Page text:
District deadline too early

May 08, 2010

With the May 15 deadline approaching for school districts to submit their formal list of teacher layoffs, the tension, frustration and protests have been mounting regarding figures that, by all accounts, appear to be unnecessarily inflated.

In Glendale, the initial batch of pink slips sent out numbered 105; in Burbank, it was 85. But as in previous times of belt tightening, the final number of teachers who will end up actually being laid off will likely be far smaller.

That’s because district administrators are held to state-imposed deadlines that force school boards as early as March to err on the conservative side when deciding how many teachers they might have to lay off.


The arbitrary March 15 deadline does nothing but add unnecessary sticker shock to the price of decreased state education funding, and create a panicked sense of urgency among community stakeholders.

School districts are entirely dependent on Sacramento for their livelihood, and so as the state budget goes, so do their own.

But since March 15 often falls well before state lawmakers have come up with any firm budget figures, school districts must often make ultra-conservative spending plans so they’re not caught flat-footed later in the year.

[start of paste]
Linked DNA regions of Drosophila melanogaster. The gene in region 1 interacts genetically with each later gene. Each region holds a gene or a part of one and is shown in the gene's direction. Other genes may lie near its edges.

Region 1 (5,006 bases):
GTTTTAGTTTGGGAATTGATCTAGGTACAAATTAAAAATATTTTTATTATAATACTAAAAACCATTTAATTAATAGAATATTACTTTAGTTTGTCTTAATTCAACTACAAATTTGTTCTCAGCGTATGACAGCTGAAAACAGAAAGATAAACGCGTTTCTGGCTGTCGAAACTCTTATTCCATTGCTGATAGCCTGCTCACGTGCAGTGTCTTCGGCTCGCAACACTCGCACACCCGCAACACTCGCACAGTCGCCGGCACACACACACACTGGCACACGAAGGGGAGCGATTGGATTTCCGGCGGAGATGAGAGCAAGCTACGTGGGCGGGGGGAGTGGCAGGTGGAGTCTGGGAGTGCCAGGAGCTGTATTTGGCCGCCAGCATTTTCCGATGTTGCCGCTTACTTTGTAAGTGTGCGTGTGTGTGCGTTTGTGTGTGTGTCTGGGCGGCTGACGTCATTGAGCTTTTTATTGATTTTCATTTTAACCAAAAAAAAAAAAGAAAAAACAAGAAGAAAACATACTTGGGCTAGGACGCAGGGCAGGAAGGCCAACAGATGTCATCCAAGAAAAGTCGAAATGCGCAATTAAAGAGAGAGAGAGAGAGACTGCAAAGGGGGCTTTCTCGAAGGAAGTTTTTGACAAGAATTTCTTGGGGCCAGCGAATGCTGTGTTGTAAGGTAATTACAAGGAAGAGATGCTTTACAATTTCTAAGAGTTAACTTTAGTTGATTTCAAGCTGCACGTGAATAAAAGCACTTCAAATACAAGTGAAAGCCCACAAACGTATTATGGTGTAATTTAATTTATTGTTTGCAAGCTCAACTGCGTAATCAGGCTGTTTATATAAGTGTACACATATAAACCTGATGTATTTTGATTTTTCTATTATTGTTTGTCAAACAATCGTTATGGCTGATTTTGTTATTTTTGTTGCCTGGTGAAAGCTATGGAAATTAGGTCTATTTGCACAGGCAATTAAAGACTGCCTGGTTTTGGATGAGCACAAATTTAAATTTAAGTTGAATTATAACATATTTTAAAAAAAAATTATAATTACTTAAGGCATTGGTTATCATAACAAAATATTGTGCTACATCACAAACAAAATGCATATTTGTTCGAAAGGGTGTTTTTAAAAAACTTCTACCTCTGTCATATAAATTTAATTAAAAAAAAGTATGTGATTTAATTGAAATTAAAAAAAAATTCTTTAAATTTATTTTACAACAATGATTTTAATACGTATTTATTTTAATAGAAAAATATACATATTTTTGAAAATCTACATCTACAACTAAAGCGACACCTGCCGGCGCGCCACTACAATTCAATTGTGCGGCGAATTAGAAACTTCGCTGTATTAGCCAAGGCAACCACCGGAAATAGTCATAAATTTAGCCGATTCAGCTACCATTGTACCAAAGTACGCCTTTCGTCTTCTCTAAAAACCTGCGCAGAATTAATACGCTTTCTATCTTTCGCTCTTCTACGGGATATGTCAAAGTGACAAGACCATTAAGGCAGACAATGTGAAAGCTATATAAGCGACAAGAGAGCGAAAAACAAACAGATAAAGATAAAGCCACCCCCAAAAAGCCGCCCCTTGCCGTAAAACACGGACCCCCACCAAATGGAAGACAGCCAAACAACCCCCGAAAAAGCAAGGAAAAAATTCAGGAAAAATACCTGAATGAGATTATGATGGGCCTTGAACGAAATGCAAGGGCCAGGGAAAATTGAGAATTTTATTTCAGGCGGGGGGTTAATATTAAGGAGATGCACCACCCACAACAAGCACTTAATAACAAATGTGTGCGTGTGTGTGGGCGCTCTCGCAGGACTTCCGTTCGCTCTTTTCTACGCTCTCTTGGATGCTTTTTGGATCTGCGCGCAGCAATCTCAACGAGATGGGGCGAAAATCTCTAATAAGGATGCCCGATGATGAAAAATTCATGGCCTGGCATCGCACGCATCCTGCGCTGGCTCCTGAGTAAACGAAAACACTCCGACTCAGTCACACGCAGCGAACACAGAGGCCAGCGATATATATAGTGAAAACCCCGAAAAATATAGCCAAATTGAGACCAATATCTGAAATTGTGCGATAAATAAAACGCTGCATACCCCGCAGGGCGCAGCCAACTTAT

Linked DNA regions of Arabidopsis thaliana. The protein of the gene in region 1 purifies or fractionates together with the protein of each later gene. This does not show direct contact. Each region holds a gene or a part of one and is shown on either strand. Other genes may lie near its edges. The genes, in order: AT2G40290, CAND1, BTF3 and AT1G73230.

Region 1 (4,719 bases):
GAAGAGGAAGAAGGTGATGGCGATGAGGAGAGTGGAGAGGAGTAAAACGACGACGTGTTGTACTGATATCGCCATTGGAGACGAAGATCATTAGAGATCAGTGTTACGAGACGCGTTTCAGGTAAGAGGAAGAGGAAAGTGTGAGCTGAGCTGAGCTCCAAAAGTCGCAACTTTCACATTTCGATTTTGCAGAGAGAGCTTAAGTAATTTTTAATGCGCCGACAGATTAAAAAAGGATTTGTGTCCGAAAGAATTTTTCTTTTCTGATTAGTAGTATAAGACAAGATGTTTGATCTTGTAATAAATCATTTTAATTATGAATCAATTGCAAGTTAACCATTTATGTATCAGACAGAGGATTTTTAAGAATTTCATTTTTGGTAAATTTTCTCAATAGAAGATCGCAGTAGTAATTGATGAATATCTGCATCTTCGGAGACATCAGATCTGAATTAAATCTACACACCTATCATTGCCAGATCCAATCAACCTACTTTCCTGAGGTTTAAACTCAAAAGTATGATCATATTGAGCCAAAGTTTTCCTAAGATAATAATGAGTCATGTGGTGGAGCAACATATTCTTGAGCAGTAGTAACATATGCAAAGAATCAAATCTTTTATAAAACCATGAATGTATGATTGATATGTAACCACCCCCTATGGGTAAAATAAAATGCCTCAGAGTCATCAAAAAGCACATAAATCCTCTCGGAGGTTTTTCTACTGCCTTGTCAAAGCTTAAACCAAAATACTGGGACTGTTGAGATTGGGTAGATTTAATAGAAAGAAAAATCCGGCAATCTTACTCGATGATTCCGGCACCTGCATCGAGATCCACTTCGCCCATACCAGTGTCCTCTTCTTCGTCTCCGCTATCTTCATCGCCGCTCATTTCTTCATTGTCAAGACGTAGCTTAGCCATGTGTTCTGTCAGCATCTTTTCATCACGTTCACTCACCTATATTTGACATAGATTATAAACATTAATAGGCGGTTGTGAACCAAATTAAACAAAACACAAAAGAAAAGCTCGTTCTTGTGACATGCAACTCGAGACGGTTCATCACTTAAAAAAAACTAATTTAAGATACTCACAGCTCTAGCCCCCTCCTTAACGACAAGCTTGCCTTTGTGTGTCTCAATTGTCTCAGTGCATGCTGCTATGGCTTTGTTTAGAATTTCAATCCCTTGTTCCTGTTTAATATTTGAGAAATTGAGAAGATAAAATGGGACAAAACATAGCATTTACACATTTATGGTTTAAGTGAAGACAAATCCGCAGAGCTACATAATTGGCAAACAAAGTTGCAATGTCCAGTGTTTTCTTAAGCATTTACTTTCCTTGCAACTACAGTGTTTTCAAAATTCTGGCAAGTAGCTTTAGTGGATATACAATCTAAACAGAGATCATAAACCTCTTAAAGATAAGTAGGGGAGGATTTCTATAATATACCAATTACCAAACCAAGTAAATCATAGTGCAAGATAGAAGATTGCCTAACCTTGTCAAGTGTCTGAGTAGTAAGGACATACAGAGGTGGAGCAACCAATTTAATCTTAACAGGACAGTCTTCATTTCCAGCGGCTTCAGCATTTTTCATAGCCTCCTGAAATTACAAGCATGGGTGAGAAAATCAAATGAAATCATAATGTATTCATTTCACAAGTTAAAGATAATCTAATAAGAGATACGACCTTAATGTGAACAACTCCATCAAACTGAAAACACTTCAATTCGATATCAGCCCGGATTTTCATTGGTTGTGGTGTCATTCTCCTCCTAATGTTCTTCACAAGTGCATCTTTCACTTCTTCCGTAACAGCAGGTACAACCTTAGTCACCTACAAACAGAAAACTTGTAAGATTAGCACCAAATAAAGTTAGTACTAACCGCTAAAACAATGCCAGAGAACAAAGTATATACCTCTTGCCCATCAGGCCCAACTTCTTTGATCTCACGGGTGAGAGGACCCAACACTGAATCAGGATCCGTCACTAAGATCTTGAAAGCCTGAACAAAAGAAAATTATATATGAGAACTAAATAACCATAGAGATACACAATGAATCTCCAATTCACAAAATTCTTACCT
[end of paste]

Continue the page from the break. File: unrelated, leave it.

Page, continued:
And because this is California, is it any wonder that Glendale and Burbank took a high shot in the dark?

Problem is, the high pink slip numbers whack the public bee hive at a time when stakeholders would be better served figuring out innovative budget solutions — without having to swat away all the public relations stingers.

That’s why Sacramento would better serve everyone by passing Sen. Bob Huff’s (R-Diamond Bar) bill, which would move the March 15 deadline for doomsday projections to a later date, when budget figures are more firm and administrators can make more accurate — and less provocative — layoff forecasts.

This week alone, Glendale Unified officials said the number of teachers who may now actually be laid off would be closer to about 71.

While that figure surely provides little respite for those on the chopping block, it’s a far cry from 105, and could still come down.

Money is money, and in the end, school districts will have to shed jobs regardless of deadlines if the pot shrinks, but until we know for certain what those figures are, Capitol Hill could save communities a whole lot of hurried protesting and inflamed tensions by doing away with deadlines that force stakeholders into early rounds of battle.

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